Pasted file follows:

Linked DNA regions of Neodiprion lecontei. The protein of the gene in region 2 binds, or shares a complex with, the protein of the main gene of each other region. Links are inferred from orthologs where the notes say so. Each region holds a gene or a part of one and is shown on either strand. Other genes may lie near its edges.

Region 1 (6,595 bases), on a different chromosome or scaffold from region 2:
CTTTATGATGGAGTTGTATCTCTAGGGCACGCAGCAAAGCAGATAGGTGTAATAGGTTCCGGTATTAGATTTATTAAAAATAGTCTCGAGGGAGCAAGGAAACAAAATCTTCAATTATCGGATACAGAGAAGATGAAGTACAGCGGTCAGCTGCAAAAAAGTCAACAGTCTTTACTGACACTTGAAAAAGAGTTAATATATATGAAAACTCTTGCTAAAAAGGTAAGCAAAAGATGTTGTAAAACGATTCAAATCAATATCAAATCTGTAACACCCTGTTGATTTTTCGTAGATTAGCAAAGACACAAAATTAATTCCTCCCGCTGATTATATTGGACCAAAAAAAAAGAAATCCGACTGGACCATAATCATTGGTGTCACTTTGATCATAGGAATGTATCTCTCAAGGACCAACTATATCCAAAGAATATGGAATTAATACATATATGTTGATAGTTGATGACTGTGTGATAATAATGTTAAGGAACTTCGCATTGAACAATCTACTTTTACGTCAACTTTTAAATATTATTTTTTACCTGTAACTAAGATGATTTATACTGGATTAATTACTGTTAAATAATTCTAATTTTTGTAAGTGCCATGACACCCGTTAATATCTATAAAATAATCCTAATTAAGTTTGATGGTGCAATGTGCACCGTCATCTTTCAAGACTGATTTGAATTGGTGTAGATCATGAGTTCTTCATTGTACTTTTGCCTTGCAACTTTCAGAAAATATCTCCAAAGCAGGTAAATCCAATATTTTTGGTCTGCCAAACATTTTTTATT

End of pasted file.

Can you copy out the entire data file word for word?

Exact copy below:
Linked DNA regions of Neodiprion lecontei. The protein of the gene in region 2 binds, or shares a complex with, the protein of the main gene of each other region. Links are inferred from orthologs where the notes say so. Each region holds a gene or a part of one and is shown on either strand. Other genes may lie near its edges.

Region 1 (6,595 bases), on a different chromosome or scaffold from region 2:
CTTTATGATGGAGTTGTATCTCTAGGGCACGCAGCAAAGCAGATAGGTGTAATAGGTTCCGGTATTAGATTTATTAAAAATAGTCTCGAGGGAGCAAGGAAACAAAATCTTCAATTATCGGATACAGAGAAGATGAAGTACAGCGGTCAGCTGCAAAAAAGTCAACAGTCTTTACTGACACTTGAAAAAGAGTTAATATATATGAAAACTCTTGCTAAAAAGGTAAGCAAAAGATGTTGTAAAACGATTCAAATCAATATCAAATCTGTAACACCCTGTTGATTTTTCGTAGATTAGCAAAGACACAAAATTAATTCCTCCCGCTGATTATATTGGACCAAAAAAAAAGAAATCCGACTGGACCATAATCATTGGTGTCACTTTGATCATAGGAATGTATCTCTCAAGGACCAACTATATCCAAAGAATATGGAATTAATACATATATGTTGATAGTTGATGACTGTGTGATAATAATGTTAAGGAACTTCGCATTGAACAATCTACTTTTACGTCAACTTTTAAATATTATTTTTTACCTGTAACTAAGATGATTTATACTGGATTAATTACTGTTAAATAATTCTAATTTTTGTAAGTGCCATGACACCCGTTAATATCTATAAAATAATCCTAATTAAGTTTGATGGTGCAATGTGCACCGTCATCTTTCAAGACTGATTTGAATTGGTGTAGATCATGAGTTCTTCATTGTACTTTTGCCTTGCAACTTTCAGAAAATATCTCCAAAGCAGGTAAATCCAATATTTTTGGTCTGCCAAACATTTTTTATT